There is an evil villain that lurks in many workplaces today. Often times he/she can be found hiding in the shadows watching your every move, checking up on you and waiting for the prime time to pounce! Worse yet this villain often times does not hide at all but is right out in the open for all to see and often we feel powerless to do anything to stop him/her. Who is this age-old villain I speak of in the workplace……. it’s………………MICROMANAGER!!!!
Some would say that occasionally micromanaging is needed. This would be true with a new Team Member or someone venturing into an area they have not encountered before. Otherwise a true Leader never has to micromanage because he/she knows the Team and each ones unique abilities and therefore assigns tasks to each one accordingly. Thus, the true Leader can trust the Team Member will move forward and succeed or at least the Leader knows that he/she and the Team Member have an open line of communication to the point the Team Member feels free to come and ask for help. No need for the Leader to be constantly checking in or making suggestions. He/She knows that the project will be done correctly and has already set up times to come together with the Team Member to discuss their progress and/or roadblocks they have encountered.
Are you wondering if you might be the villain, MICROMANAGER? Is your Leader the villain MICROMANAGER?
Here are some symptoms that can be observed in those who are micromanaging:
- They appear frustrated that nobody is “getting it” or taking things as seriously as they do.
- They want frequent status updates, even when things are operating normally.
- They are quick to point out errors and mistakes of Team Members.
- They have an overloaded task list, but their teams are looking for things to do.
- They get upset if they’re not consulted before decisions are made.
- They’ll take back delegated tasks to do them quicker or better themselves.
- They assign a task and then go out first and do the task they assigned to someone else
- They show up unannounced and often change directions you have given your team
- Take a critical look at your own performance. Is there anything you are doing that is adding to the problem? Self-identified micromanagers often claim that they wouldn’t have to micromanage if their people would just do what they were supposed to do. It may not fix the problem, but delivering your best may give you a little more breathing room.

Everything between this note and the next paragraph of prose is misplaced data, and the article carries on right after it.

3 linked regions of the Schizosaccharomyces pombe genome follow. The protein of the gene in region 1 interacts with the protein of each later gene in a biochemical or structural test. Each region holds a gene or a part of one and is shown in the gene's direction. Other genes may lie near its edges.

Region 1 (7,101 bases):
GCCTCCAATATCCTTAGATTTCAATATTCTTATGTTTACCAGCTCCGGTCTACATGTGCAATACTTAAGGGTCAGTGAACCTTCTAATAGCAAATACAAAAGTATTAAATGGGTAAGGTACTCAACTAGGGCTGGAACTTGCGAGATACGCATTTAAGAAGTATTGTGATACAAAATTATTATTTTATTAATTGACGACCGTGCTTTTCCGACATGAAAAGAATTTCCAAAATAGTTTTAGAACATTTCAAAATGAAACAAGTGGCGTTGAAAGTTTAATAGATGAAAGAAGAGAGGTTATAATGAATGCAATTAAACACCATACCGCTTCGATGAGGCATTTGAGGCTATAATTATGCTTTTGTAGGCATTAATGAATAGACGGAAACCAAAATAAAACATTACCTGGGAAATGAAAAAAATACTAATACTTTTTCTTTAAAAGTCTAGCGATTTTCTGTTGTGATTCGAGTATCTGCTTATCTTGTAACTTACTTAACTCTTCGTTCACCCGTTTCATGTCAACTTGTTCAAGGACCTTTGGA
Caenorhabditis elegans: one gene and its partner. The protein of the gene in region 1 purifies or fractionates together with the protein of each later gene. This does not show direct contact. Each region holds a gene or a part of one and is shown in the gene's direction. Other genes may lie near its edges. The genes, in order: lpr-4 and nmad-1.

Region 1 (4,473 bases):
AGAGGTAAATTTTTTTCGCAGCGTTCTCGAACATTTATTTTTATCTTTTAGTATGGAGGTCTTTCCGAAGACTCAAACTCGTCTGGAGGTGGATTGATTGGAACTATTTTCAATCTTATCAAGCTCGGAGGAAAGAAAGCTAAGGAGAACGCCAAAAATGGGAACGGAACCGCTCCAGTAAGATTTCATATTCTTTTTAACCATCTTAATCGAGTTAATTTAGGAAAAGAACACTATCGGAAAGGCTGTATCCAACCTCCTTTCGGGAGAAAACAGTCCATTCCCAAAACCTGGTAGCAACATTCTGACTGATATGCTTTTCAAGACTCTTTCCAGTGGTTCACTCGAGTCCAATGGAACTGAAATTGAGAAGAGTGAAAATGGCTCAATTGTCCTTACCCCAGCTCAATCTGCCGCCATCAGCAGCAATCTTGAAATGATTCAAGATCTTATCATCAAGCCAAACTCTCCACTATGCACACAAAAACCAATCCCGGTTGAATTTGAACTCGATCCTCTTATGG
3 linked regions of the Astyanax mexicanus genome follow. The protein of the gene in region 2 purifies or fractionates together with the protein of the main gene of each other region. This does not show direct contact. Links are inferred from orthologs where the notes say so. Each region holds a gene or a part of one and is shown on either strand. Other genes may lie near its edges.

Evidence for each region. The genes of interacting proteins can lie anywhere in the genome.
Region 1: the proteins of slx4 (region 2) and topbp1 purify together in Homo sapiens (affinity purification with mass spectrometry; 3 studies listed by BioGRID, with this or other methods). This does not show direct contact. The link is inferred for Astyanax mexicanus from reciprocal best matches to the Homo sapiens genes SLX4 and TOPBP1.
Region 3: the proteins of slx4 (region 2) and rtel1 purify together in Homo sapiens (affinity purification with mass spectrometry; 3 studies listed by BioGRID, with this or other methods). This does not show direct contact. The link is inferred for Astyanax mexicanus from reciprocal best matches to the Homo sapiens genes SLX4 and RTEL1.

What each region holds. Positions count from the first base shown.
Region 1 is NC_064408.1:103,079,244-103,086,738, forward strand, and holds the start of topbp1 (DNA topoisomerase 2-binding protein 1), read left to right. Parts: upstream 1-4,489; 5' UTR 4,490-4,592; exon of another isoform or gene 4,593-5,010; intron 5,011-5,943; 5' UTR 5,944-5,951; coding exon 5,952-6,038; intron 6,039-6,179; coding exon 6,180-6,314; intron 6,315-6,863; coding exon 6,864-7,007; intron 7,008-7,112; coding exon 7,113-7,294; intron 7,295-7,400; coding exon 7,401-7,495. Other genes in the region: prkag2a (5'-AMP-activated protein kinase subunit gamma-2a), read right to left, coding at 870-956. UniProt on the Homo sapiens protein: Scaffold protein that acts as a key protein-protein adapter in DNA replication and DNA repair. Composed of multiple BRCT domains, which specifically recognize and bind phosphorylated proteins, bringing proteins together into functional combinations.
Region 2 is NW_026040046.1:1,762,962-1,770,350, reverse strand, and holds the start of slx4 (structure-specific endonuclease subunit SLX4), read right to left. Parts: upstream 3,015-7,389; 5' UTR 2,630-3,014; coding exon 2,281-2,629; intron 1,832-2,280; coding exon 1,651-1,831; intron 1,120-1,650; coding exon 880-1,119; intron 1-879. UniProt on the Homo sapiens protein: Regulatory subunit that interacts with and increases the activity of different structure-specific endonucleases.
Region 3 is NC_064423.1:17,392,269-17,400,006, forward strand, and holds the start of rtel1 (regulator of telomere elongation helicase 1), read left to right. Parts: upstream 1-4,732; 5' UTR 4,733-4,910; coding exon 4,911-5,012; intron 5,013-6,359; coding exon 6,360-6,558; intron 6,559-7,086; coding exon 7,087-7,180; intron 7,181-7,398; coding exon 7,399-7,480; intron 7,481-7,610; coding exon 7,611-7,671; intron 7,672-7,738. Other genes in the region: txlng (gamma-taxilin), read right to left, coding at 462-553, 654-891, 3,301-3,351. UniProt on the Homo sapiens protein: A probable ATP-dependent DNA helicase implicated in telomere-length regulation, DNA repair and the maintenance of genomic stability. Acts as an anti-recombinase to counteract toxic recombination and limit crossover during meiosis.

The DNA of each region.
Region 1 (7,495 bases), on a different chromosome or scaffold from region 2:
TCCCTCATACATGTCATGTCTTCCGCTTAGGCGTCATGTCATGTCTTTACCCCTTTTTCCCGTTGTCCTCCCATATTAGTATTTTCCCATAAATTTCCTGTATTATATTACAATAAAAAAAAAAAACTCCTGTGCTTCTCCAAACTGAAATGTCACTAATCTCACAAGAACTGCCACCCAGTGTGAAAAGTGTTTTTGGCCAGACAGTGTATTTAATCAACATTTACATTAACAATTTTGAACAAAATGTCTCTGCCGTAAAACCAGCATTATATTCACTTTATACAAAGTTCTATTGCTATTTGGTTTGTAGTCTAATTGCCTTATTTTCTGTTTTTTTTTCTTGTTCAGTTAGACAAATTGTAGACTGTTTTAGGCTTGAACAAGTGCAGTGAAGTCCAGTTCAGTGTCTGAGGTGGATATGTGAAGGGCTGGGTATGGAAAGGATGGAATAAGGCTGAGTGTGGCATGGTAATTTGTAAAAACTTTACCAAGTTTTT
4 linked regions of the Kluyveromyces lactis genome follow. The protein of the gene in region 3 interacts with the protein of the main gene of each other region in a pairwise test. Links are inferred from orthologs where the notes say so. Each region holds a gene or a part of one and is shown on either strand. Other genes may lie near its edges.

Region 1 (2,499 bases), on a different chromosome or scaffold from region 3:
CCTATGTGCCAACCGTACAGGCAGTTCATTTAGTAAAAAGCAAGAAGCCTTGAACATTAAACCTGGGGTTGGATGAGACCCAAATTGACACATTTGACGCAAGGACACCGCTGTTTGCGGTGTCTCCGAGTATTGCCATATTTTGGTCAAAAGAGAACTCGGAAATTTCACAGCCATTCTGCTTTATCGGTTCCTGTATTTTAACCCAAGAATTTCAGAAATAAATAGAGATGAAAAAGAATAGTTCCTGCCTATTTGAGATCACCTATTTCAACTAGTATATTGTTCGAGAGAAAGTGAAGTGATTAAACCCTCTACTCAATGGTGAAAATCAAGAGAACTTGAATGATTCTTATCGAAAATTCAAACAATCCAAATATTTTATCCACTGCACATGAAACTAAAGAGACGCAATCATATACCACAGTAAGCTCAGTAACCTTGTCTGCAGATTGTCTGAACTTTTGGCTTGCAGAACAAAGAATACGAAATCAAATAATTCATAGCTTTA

- Play by their rules. Admittedly, spending your day requesting permission for every action, justifying every decision or rewriting every sentence is not productive. However, fighting it will be even less so. Figure out the hot buttons, pet peeves and sticking points and try to abide. Sadly this may mean spending more time on the non-value-added appeasing tasks, but if you can streamline them, you may be able to create a workable relationship.
- Try not to take it to heart. Assuming your work is sound, try not to let the constant nit-picking affect your self-confidence. The problem is the manager’s, not yours.
- Talk to them about their behavior. You may want to attempt a frank, but respectful discussion with the Leader about the issue. Come prepared with recent examples and ideas for how you can work better together. Be aware though, that they may be unable to recognize that their behavior is problematic and their inherent lack of trust may create a contentious discussion.
- Take it up with a “higher authority” Often this approach may end up doing more harm than good. At the very heart of micromanagement is a lack of trust, and going over the Leader’s head, potentially making him/her look bad is a cardinal sin in the eyes of this type of Leader. Although it may buy some momentary relief, chances are you will suffer in the long run.
- Leave the organization. This option may be the only choice in some situations. Assume your Leader is not going to leave. If you find that your work, your family and most likely your health and well-being are suffering because of a work situation that has become intolerable, looking for a better job may be the best thing you could do for yourself and your long-term career. Ultimately, you are in control of your own future and can make the decision to leave for greener pastures.